Rescuers think they know the final resting place of six climbers who set out last week to attempt one of the most technical and physically grueling routes to the peak of Mount Rainier in Washington state.
But the danger of recovering the bodies of the two guides and four climbers believed to have fallen 3,300 feet from their last known location is too great, park officials say.
“People are very understanding that we cannot risk another life at this point,” Patti Wold, a Mount Rainier National Park spokeswoman, said Sunday.
The climbers were last heard from at 6 p.m. Wednesday when the guides checked in with their Seattle-based company, Alpine Ascents International, by satellite phone. The group did not return Friday as planned.
They are presumed dead in one of the worst alpine accidents on Rainier since 1981, when 11 people were struck and killed by a massive ice fall on the Ingraham Glacier.
Family and friends of the dead climbers arrived at the mountain Sunday to meet with park officials.
It’s unclear whether the climbers were moving or camping at the time of the accident, Wold said. Searchers located camping and climbing gear and detected signals from avalanche beacons buried in the snow at the top of the Carbon Glacier at 9,500 feet in elevation.
It’s also not known what caused the climbers to fall from their last known whereabouts at 12,800 feet on Liberty Ridge.
— Associated Press
Officials in Oakland are reviewing seven years of police disability retirements after learning last month that one of their former officers was collecting a disability pension even while he was working for the FBI.
Former Oakland police officer Aaron McFarlane, 41, received more than $52,000 in disability benefits each year while he was working as an FBI agent in Boston.
Oakland spokeswoman Karen Boyd told the San Francisco Chronicle that the city plans to compare the list of police officers who took medical retirements with requests for background checks to identify who may have claimed disability but got jobs elsewhere.
McFarlane was recently identified as the federal officer who last year shot and killed Ibragim Todashev, a friend of suspected Boston Marathon bomber Tamerlan Tsarnaev.
He retired from the Oakland Police Department on medical disability in 2004, four years after he joined the department as a patrol officer.
— Associated Press
A boisterous feast of floats, music and dancing highlighted the 50th Israel Day Parade on Sunday — punctuated by some Jewish spectators protesting same-sex marriage and even the existence of Israel.
Awash in white and blue — the colors of Israel’s flag — tens of thousands of onlookers cheered the celebration that featured a model of an Israeli spacecraft.
But some of the 35,000 who marched along Fifth Avenue opposed the purchase of Israeli products made by Jewish settlers in the Israeli-occupied West Bank. A group of spectators countered by hoisting signs that read, “Jews don’t boycott Jews.”
The parade stepped off late Sunday morning near the Plaza Hotel by Central Park, led by Mayor Bill de Blasio (D). Other dignitaries included Gov. Andrew M. Cuomo (D), Israeli diplomats and seven members of the Knesset, Israel’s parliament.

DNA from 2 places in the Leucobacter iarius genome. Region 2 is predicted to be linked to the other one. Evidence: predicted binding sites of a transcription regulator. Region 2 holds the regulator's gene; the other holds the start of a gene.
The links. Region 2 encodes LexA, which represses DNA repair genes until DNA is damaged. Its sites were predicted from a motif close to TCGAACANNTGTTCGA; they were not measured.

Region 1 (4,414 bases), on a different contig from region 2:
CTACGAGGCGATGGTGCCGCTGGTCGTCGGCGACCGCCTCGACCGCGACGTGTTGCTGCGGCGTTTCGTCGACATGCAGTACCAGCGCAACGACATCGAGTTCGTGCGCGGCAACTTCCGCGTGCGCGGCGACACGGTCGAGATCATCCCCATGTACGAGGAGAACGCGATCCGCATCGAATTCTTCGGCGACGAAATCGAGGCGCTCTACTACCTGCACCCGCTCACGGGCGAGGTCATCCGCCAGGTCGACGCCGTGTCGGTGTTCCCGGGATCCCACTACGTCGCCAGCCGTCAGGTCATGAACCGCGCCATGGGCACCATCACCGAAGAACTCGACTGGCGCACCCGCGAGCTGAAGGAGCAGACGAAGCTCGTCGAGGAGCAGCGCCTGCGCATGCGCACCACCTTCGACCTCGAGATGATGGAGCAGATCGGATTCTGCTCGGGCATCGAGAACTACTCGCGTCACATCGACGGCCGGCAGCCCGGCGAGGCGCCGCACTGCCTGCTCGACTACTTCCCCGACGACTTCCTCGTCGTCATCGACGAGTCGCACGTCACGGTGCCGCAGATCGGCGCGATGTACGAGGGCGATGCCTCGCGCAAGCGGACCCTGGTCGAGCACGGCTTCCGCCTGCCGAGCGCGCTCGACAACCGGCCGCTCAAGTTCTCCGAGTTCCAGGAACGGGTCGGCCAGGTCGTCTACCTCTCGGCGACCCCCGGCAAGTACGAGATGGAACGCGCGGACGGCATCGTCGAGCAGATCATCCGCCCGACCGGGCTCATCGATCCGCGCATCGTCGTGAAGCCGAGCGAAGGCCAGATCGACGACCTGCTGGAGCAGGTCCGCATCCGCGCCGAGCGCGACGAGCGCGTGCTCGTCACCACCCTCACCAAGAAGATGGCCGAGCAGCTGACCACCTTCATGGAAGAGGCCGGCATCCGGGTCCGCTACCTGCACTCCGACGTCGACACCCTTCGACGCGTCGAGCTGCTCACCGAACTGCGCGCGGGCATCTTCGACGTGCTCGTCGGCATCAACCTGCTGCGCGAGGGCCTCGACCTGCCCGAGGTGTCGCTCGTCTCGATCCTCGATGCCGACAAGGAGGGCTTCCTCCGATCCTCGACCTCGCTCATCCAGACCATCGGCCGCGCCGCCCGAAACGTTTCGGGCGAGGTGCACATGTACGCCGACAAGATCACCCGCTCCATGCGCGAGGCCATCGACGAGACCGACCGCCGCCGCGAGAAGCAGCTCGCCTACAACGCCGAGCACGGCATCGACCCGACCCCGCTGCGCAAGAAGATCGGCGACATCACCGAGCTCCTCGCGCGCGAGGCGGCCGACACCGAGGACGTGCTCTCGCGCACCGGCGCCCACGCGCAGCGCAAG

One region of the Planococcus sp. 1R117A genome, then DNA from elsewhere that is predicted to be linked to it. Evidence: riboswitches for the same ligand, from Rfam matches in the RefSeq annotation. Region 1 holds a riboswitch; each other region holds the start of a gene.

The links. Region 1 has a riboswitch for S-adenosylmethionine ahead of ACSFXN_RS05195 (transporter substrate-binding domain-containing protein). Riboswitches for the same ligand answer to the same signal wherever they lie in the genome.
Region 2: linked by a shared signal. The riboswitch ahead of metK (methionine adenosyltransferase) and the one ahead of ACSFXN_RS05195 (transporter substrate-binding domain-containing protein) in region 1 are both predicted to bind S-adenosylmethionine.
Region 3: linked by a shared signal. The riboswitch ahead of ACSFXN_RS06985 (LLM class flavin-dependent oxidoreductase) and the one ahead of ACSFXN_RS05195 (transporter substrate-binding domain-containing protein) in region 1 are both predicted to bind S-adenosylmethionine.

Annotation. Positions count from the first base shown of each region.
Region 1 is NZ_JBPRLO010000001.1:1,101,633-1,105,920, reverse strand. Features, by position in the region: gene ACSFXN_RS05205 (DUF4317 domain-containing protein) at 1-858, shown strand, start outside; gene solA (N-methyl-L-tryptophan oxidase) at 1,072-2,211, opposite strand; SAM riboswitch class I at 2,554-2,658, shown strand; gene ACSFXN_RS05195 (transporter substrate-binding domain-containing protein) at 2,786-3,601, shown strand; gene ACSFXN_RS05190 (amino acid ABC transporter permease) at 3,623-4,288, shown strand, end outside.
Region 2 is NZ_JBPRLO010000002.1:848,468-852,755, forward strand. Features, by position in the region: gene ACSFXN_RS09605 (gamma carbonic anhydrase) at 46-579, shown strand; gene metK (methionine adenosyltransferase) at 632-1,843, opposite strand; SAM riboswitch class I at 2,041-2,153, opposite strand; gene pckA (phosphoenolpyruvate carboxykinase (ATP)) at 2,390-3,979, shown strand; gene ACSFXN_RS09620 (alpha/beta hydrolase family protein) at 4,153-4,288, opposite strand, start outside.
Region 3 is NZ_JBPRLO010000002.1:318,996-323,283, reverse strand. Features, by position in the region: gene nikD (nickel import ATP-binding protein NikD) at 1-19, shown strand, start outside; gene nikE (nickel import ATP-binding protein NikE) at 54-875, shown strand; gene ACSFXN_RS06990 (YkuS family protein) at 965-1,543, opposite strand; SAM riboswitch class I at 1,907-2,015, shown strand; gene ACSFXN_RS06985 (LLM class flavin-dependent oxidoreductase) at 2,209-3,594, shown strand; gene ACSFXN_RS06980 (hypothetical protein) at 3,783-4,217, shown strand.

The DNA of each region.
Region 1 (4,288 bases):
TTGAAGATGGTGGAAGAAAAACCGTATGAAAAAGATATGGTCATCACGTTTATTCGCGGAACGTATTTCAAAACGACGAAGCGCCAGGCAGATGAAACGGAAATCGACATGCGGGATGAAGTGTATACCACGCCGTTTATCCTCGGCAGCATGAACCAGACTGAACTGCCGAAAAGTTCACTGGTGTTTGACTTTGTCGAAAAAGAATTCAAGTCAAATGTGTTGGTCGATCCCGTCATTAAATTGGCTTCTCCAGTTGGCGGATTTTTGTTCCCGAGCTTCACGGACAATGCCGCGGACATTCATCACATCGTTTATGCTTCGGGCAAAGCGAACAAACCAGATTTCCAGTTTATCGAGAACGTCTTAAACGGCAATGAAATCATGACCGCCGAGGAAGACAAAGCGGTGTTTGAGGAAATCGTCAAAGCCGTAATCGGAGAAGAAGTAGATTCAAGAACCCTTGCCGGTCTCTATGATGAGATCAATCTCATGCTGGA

“Every year is special, because it’s important that people come and stand with Israel,” said Nadav Traeger, a physician from Queens who said he has attended the parade more than 20 times.
A group of ultra-Orthodox rabbis and other faithful voiced their opposition to the founding of Israel. They believe a Jewish state should be created only after the arrival of the Messiah they’re awaiting.
— Associated Press
Lake Michigan search after accident is called off: Authorities have suspended the search for two missing boaters off the Chicago coast of Lake Michigan. The Coast Guard released a statement late Sunday saying it called off the search for the 30-year-old man and 27-year-old woman. It said a man rescued Sunday is hospitalized in stable condition with hypothermia symptoms. A woman who was rescued later died. The Coast Guard said crews originally responded to a report of six people in the water but later confirmed that four were onboard. The four apparently ended up in the water late Saturday about seven miles from shore. Searchers didn’t find the boat or any debris from it. The boaters were headed from New Buffalo, Mich., to Burnham Harbor in Chicago.
A woman on a boat that capsized miles from Chicago’s shoreline died Sunday after being pulled from Lake Michigan, and the Coast Guard said crews were conducting an air and water search for as many as four other people. The Cook County medical examiner’s office confirmed the woman’s death Sunday afternoon but had no other details. A fisherman pulled a man who had been on the boat from the lake about 6:15 a.m. Sunday. He was taken to a hospital in critical condition. Rescuers pulled the woman from the 60-degree water a few hours later. It is not clear whether four or six people were aboard the 30-foot boat that capsized about five to seven miles from shore Saturday night. Coast Guard spokesman Levi Read said the rescued boater is in a “hypothermic state” and has given conflicting information.
Customer saves doughnut shop employees: A Dunkin’ Donuts customer looking for a morning cup of coffee was in the right place at the right time with the right equipment. Authorities say an ambulance technician wearing a carbon monoxide detector entered the store in Carle Place, N.Y., about 4 a.m. Friday. The tech’s detector went off, indicating high levels of the poisonous gas. He hustled the employees out of the eatery and notified authorities. An investigation found that a vent in one of the ovens was the problem.
— From news services